Virtual Assistant Series Part 3: How Do You Find Clients?

Virtual Assistant Series Part 3: How Do You Find Clients?

(Catch up on Part 1 and Part 2 of the series!)

You know what services you want to offer and how much you’re going to charge… but how exactly do you land a Client?

Network, network, network!  100% of my Clients have been acquired through either Facebook or word of mouth – mainly Facebook – so networking is key.  There are so many different Facebook groups out there for VAs where you can advertise your services or apply to inquiries of people looking for a Virtual Assistant.  Just type in VA or Virtual Assistant in your Facebook search bar and you’ll find plenty.  I started reaching out to every person who was looking for a Virtual Assistant and I regularly placed advertisements for myself too.

Apply to job boards.  There are actually a few Virtual Assistant job boards where you can apply for openings or advertise your services.  Here are a few to check out:

Always respond to an e-mail from a potential Client, even if you’re not wanting to take on any extra work at the moment, because you never know when an opportunity might arise with them.  There have been a couple of times where a Client just needed me to fill-in for a few days while their normal VA took vacation or was out sick.  I always jumped at these opportunities, and a couple of them have actually turned into full-time Clients now!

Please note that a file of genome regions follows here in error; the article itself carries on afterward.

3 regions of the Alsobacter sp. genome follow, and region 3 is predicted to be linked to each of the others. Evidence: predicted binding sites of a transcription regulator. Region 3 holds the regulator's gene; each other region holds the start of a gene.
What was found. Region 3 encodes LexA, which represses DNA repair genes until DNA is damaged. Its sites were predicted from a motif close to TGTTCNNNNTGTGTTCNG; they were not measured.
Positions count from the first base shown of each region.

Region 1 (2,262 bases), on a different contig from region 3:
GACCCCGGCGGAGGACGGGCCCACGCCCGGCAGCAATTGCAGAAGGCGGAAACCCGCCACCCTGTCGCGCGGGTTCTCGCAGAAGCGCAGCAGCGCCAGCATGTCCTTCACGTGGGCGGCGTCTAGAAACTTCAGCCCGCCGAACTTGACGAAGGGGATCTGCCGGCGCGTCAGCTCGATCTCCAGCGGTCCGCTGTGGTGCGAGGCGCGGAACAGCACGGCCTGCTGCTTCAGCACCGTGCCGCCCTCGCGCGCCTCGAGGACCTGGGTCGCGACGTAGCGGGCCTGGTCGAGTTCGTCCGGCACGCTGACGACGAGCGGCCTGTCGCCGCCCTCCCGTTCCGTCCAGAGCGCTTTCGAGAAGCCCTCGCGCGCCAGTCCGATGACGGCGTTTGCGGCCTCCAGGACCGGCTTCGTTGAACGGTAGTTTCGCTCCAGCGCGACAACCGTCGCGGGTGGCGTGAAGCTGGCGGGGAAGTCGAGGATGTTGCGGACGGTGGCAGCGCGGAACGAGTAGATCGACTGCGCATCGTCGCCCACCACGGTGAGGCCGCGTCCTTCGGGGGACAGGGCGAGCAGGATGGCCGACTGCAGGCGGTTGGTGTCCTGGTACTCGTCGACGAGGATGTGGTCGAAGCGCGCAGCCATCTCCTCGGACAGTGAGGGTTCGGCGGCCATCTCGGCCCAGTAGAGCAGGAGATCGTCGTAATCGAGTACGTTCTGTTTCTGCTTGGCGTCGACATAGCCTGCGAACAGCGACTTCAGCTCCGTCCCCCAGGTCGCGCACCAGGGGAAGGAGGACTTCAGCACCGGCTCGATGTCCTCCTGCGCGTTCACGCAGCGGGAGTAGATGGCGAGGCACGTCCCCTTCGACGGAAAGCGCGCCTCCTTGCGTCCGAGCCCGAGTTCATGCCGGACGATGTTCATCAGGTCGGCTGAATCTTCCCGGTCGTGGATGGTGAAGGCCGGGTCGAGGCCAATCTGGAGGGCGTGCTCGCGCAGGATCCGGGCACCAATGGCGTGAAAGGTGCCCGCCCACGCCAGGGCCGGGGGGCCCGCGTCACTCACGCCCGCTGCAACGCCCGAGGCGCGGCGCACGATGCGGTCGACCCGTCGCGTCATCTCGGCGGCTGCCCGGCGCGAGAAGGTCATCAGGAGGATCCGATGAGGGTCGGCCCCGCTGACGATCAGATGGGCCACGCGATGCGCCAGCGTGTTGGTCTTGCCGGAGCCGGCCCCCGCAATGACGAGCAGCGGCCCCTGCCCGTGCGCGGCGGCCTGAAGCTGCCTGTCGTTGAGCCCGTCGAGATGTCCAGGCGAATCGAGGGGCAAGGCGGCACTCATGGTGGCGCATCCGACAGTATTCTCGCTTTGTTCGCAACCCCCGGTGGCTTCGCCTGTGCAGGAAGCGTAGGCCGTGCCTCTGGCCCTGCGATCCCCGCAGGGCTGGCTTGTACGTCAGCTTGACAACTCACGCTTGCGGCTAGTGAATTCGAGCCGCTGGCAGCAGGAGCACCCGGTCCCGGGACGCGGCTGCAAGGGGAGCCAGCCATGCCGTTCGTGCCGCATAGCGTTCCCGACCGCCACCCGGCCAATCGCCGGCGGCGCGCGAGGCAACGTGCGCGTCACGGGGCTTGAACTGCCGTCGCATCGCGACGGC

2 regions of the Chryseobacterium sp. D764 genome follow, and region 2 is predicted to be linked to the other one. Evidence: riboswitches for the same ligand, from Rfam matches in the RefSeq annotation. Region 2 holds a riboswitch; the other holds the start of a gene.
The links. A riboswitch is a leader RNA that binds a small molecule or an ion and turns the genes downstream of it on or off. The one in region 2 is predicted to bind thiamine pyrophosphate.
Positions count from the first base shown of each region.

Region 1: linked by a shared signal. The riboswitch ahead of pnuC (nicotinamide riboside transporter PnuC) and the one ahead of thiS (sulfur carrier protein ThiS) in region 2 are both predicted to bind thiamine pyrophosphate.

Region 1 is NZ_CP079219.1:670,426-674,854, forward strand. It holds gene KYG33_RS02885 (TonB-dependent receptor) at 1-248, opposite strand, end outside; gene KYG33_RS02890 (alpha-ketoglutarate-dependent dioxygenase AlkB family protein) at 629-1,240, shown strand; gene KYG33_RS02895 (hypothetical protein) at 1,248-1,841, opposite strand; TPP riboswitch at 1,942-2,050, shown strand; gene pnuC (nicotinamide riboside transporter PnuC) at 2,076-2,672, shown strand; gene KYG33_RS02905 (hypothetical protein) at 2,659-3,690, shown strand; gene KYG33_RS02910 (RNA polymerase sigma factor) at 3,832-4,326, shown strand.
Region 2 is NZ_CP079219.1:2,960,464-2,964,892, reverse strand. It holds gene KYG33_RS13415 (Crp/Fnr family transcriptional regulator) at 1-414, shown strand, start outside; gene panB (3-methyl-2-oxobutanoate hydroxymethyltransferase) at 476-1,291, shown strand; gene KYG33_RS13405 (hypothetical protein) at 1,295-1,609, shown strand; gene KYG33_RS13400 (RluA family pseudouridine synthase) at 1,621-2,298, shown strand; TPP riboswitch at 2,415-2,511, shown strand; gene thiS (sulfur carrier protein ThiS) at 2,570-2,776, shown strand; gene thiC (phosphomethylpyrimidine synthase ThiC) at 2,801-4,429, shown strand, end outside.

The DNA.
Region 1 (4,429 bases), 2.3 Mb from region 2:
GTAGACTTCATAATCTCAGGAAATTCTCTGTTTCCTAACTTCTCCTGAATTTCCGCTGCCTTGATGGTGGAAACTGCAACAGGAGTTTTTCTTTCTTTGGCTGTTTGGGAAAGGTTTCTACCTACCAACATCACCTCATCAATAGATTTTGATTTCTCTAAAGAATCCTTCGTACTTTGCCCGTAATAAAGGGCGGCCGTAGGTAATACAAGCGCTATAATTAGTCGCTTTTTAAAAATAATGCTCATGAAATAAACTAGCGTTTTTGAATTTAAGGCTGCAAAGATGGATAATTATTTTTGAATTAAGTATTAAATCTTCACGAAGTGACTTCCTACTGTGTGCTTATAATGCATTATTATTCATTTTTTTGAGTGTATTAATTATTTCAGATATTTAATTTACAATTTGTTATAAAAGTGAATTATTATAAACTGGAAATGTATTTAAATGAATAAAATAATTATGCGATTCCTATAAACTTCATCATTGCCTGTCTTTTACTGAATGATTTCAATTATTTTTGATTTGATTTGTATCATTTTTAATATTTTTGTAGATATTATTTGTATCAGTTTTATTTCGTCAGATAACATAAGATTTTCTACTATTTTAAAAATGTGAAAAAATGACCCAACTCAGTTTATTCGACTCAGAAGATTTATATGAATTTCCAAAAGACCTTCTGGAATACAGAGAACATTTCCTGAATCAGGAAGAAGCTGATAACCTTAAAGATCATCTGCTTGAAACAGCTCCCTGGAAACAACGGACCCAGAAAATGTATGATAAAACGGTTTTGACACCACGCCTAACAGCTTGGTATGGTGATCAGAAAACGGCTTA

Think of people who could benefit from your services.  I have a friend whose mom is a Virtual Assistant for some Amish workers which is a BRILLIANT idea.  If you think about it, the Amish businesses aren’t allowed to have phones or use the Internet or anything like that but they still need to be efficient and be able to take orders and communicate with their customers.  Using a Virtual Assistant allows them to do all of that!  The Virtual Assistant can answer phone calls and take messages and record orders and then contact the customers with replies, as well as other types of duties that require modern technology.  Think outside the box of people who need administrative work done but don’t have the time or the technology or maybe even the skills to do it and reach out to those people.  Do you know of a business that could use some extra help but just can’t bring someone on as an employee?  Reach out to them.  Let them know why you’d be beneficial to their team and how a Virtual Assistant could be the right solution for them.

It might take some time to find your ideal Client – the one who you mesh with so well that work doesn’t feel like work.  Just be patient and keep building up your portfolio and increasing your skills in the meantime.

As always, feel free to leave any questions that you have in the comments section because next week I’ll be answering them in my final edition of this Virtual Assistant series!